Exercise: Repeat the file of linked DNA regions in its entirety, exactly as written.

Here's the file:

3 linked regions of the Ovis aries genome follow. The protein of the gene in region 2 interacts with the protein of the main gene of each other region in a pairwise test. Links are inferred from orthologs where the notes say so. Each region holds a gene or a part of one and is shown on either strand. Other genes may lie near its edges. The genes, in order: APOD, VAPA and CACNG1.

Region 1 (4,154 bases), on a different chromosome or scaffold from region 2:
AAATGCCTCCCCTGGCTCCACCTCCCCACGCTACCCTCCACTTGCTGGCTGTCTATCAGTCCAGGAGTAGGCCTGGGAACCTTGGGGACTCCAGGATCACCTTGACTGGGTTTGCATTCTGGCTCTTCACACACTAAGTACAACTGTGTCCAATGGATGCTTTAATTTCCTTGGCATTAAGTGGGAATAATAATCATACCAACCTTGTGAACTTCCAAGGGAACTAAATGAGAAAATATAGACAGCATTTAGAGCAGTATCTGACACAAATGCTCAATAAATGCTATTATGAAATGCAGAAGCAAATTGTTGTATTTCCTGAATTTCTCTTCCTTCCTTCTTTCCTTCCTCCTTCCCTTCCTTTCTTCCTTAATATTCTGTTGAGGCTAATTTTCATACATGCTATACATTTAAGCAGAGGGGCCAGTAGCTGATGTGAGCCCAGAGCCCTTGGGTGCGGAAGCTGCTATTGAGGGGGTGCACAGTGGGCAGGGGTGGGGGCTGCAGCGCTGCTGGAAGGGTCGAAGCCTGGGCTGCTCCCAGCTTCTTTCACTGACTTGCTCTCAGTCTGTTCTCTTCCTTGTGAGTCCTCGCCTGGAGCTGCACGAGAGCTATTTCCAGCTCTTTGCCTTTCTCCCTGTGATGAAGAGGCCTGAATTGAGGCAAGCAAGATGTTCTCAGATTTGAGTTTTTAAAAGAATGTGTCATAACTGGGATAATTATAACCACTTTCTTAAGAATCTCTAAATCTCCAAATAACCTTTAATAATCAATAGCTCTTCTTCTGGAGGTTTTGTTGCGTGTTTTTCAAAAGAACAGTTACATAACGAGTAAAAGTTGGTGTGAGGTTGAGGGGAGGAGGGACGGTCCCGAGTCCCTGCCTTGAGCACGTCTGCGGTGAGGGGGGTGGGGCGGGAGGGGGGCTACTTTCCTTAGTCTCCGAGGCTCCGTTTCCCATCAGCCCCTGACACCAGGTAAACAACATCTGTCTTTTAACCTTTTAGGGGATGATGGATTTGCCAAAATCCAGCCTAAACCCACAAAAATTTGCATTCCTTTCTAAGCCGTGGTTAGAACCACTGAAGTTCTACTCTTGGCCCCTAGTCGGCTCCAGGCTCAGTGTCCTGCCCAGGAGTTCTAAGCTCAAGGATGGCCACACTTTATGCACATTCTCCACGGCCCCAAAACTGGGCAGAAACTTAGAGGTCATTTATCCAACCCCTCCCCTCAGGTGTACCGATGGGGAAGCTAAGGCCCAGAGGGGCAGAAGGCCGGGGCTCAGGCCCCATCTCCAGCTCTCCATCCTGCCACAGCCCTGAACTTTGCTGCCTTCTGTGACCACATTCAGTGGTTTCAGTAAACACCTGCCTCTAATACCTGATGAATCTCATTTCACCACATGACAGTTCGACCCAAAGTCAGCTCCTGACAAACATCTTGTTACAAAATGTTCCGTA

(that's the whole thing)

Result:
3 linked regions of the Ovis aries genome follow. The protein of the gene in region 2 interacts with the protein of the main gene of each other region in a pairwise test. Links are inferred from orthologs where the notes say so. Each region holds a gene or a part of one and is shown on either strand. Other genes may lie near its edges. The genes, in order: APOD, VAPA and CACNG1.

Region 1 (4,154 bases), on a different chromosome or scaffold from region 2:
AAATGCCTCCCCTGGCTCCACCTCCCCACGCTACCCTCCACTTGCTGGCTGTCTATCAGTCCAGGAGTAGGCCTGGGAACCTTGGGGACTCCAGGATCACCTTGACTGGGTTTGCATTCTGGCTCTTCACACACTAAGTACAACTGTGTCCAATGGATGCTTTAATTTCCTTGGCATTAAGTGGGAATAATAATCATACCAACCTTGTGAACTTCCAAGGGAACTAAATGAGAAAATATAGACAGCATTTAGAGCAGTATCTGACACAAATGCTCAATAAATGCTATTATGAAATGCAGAAGCAAATTGTTGTATTTCCTGAATTTCTCTTCCTTCCTTCTTTCCTTCCTCCTTCCCTTCCTTTCTTCCTTAATATTCTGTTGAGGCTAATTTTCATACATGCTATACATTTAAGCAGAGGGGCCAGTAGCTGATGTGAGCCCAGAGCCCTTGGGTGCGGAAGCTGCTATTGAGGGGGTGCACAGTGGGCAGGGGTGGGGGCTGCAGCGCTGCTGGAAGGGTCGAAGCCTGGGCTGCTCCCAGCTTCTTTCACTGACTTGCTCTCAGTCTGTTCTCTTCCTTGTGAGTCCTCGCCTGGAGCTGCACGAGAGCTATTTCCAGCTCTTTGCCTTTCTCCCTGTGATGAAGAGGCCTGAATTGAGGCAAGCAAGATGTTCTCAGATTTGAGTTTTTAAAAGAATGTGTCATAACTGGGATAATTATAACCACTTTCTTAAGAATCTCTAAATCTCCAAATAACCTTTAATAATCAATAGCTCTTCTTCTGGAGGTTTTGTTGCGTGTTTTTCAAAAGAACAGTTACATAACGAGTAAAAGTTGGTGTGAGGTTGAGGGGAGGAGGGACGGTCCCGAGTCCCTGCCTTGAGCACGTCTGCGGTGAGGGGGGTGGGGCGGGAGGGGGGCTACTTTCCTTAGTCTCCGAGGCTCCGTTTCCCATCAGCCCCTGACACCAGGTAAACAACATCTGTCTTTTAACCTTTTAGGGGATGATGGATTTGCCAAAATCCAGCCTAAACCCACAAAAATTTGCATTCCTTTCTAAGCCGTGGTTAGAACCACTGAAGTTCTACTCTTGGCCCCTAGTCGGCTCCAGGCTCAGTGTCCTGCCCAGGAGTTCTAAGCTCAAGGATGGCCACACTTTATGCACATTCTCCACGGCCCCAAAACTGGGCAGAAACTTAGAGGTCATTTATCCAACCCCTCCCCTCAGGTGTACCGATGGGGAAGCTAAGGCCCAGAGGGGCAGAAGGCCGGGGCTCAGGCCCCATCTCCAGCTCTCCATCCTGCCACAGCCCTGAACTTTGCTGCCTTCTGTGACCACATTCAGTGGTTTCAGTAAACACCTGCCTCTAATACCTGATGAATCTCATTTCACCACATGACAGTTCGACCCAAAGTCAGCTCCTGACAAACATCTTGTTACAAAATGTTCCGTA